Tuesday, August 25, 2009

Big Brother --- Little Brother

I'm about a quarter of the way through Cory Doctorow's novel, Little Brother, about a group of teenagers in San Francisco who lived through a terrorist attack on the Oakland Bay Bridge and the BART system. It's a fast-paced, interesting novel.

The protagonist is Marcus Yallow. He and a few friends decide to play hooky from school in order to play some kind of nerd game --- as I think back about it it reminds me somewhat of something to do with GPS finding, but I'd have to flip back and read that part again confirm that up --- when terrorists strike. In the aftermath of the attack, masses of people are hurrying away, or, perhaps, being herded away. Marcus's friend, Daryl, gets stabbed by somebody in the melee, and when they hurry up from the underground BART system onto the street to try to flag somebody down to help them, they are taken captive by employees of Homeland Security. They are then held as enemy combatants, and their fundamental rights as citizens are denied them.

After Marcus is freed, it is apparent that he will attempt to fight back. It is obvious that the title, Little Brother, is a play on Orwell's novel, 1984.

I can hardly wait to get back to it tonight at bedtime when I do most of my frivolous reading.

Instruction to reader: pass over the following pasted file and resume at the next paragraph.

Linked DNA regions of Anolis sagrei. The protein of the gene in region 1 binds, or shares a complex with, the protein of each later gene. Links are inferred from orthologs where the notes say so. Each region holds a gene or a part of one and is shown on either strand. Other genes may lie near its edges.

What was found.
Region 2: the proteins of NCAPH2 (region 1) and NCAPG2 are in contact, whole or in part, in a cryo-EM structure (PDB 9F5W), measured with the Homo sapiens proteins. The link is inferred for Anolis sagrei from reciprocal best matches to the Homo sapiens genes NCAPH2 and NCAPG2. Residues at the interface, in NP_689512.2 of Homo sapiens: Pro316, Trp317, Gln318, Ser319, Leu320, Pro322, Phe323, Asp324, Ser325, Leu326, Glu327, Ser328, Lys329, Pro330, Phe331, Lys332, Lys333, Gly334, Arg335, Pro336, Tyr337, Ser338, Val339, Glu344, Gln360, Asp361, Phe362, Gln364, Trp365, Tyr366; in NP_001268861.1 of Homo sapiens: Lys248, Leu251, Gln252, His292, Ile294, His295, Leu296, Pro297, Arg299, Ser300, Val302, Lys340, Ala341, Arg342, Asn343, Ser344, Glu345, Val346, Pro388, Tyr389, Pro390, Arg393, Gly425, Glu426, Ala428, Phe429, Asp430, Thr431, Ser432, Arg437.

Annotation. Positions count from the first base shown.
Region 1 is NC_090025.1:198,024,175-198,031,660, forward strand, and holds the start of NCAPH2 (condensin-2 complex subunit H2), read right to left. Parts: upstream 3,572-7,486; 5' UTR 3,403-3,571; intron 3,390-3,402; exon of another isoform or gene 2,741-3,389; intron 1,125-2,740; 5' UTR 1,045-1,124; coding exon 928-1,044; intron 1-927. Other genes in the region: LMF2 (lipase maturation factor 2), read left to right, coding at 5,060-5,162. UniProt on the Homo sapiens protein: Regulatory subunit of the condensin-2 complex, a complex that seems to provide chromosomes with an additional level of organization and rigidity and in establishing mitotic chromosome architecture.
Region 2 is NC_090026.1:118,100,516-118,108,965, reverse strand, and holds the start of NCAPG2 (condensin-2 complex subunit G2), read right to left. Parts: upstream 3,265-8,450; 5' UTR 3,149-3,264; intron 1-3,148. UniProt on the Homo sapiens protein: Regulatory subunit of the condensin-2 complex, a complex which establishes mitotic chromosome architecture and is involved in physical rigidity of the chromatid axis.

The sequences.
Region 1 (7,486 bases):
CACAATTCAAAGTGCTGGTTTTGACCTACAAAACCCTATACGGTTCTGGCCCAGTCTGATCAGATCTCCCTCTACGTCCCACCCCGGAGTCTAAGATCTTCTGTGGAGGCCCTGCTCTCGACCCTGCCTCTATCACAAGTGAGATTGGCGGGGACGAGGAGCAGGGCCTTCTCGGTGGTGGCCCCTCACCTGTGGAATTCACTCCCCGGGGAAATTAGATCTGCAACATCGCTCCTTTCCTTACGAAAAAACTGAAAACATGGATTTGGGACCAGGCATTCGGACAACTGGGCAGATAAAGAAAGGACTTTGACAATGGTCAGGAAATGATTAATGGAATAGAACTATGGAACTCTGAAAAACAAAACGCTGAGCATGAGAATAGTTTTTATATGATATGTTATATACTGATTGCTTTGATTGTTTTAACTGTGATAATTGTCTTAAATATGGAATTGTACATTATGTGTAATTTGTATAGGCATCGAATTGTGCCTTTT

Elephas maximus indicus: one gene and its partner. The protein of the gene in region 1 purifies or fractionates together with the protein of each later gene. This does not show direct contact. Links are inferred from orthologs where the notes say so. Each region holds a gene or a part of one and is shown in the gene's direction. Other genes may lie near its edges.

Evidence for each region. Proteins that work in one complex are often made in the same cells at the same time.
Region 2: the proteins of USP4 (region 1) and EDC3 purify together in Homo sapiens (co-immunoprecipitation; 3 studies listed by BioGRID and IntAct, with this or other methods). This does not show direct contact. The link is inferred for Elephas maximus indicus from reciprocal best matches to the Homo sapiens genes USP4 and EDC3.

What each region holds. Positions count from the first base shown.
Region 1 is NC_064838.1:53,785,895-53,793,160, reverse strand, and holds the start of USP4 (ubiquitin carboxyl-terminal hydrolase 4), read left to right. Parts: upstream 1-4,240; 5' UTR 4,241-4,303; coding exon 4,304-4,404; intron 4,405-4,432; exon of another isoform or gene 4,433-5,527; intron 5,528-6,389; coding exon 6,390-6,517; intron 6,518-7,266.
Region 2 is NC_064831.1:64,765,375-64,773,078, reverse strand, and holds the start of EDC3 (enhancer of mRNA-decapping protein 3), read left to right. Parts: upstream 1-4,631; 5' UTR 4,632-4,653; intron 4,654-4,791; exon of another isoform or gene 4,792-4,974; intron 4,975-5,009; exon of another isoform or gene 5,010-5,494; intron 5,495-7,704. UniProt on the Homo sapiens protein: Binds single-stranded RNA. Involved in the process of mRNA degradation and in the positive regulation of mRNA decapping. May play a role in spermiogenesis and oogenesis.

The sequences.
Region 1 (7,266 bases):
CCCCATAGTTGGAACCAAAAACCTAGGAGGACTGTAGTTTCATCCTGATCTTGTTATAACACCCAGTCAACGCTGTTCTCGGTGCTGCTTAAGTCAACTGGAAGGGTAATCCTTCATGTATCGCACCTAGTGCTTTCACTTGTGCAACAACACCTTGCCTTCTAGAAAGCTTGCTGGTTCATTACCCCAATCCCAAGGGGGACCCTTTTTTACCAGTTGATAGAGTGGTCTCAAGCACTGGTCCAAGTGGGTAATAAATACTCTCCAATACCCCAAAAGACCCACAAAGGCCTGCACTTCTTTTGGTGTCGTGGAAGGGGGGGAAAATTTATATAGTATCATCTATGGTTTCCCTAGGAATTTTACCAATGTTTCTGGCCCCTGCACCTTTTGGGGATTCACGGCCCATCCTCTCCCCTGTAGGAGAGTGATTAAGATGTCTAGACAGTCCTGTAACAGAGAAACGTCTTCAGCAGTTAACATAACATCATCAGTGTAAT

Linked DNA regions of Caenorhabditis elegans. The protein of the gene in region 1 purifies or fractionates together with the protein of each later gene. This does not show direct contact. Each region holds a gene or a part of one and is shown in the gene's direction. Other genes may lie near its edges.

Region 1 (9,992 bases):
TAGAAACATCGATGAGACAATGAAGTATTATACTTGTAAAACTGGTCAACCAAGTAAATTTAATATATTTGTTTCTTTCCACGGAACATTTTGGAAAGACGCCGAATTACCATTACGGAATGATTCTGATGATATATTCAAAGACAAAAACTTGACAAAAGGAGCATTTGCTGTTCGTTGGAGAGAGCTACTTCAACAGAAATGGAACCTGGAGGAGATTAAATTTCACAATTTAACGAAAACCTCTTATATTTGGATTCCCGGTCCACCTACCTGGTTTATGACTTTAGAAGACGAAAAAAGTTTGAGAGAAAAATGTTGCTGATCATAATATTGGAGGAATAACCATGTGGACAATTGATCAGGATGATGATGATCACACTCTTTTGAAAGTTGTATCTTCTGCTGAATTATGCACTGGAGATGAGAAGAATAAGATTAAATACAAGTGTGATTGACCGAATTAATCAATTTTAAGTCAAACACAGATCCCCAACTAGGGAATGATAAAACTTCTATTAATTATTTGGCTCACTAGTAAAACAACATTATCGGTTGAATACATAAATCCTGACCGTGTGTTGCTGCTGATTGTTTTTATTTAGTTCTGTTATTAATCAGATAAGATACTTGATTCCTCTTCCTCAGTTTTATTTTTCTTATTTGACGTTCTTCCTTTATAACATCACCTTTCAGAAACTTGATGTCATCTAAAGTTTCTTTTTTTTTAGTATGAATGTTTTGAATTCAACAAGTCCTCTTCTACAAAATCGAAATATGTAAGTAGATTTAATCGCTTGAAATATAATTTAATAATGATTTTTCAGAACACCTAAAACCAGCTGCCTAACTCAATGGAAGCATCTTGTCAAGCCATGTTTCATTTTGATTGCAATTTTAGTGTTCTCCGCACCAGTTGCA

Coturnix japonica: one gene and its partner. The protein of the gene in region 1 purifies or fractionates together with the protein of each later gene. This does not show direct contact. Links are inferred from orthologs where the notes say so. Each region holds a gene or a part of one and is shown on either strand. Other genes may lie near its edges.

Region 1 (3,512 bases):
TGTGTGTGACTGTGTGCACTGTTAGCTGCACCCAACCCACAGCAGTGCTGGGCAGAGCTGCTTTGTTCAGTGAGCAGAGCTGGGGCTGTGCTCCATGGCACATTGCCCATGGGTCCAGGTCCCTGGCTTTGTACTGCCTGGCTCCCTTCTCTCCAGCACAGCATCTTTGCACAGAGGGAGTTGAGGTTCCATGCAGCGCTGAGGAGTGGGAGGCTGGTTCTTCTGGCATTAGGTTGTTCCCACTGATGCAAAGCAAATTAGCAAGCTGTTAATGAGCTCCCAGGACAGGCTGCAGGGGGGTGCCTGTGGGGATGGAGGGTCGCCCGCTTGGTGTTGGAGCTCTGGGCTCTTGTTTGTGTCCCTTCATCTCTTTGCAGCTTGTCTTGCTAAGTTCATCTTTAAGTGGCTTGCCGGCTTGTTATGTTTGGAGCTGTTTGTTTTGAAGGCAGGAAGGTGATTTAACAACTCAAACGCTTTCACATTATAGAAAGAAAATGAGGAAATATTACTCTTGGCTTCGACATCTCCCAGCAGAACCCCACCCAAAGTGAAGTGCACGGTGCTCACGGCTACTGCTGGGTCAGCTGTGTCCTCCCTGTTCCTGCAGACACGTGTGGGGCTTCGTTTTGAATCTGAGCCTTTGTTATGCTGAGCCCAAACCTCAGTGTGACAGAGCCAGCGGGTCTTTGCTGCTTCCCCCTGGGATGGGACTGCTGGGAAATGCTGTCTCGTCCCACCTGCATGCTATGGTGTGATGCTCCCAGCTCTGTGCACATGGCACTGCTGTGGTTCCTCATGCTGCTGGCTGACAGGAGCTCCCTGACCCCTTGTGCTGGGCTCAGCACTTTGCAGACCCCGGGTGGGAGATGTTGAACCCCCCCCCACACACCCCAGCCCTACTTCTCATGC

Monday, August 24, 2009


It seems to me that the mindset of most people opposed to any relief for the masses of undocumented workers --- some estimates indicate as many as 11 million or more --- in the United States from other places in the world --- mostly, I guess, from places south of the United States like Mexico, Central America, and South America --- is to view it completely from their own personal perspectives as citizens of the United States. What does it mean to me as a citizen to have them here? How am I as a citizen affected? Is having them here in my best interest? Citizens responding to articles I have read have little compassion or empathy for the people who have been here undocumented for long periods of time. "You are illegally here." They don't analyze the conditions and circumstances that caused the individuals to come to the United States to begin with. Furthermore, they don't take note of the circumstances the undocumented immigrants would be cast into if deported.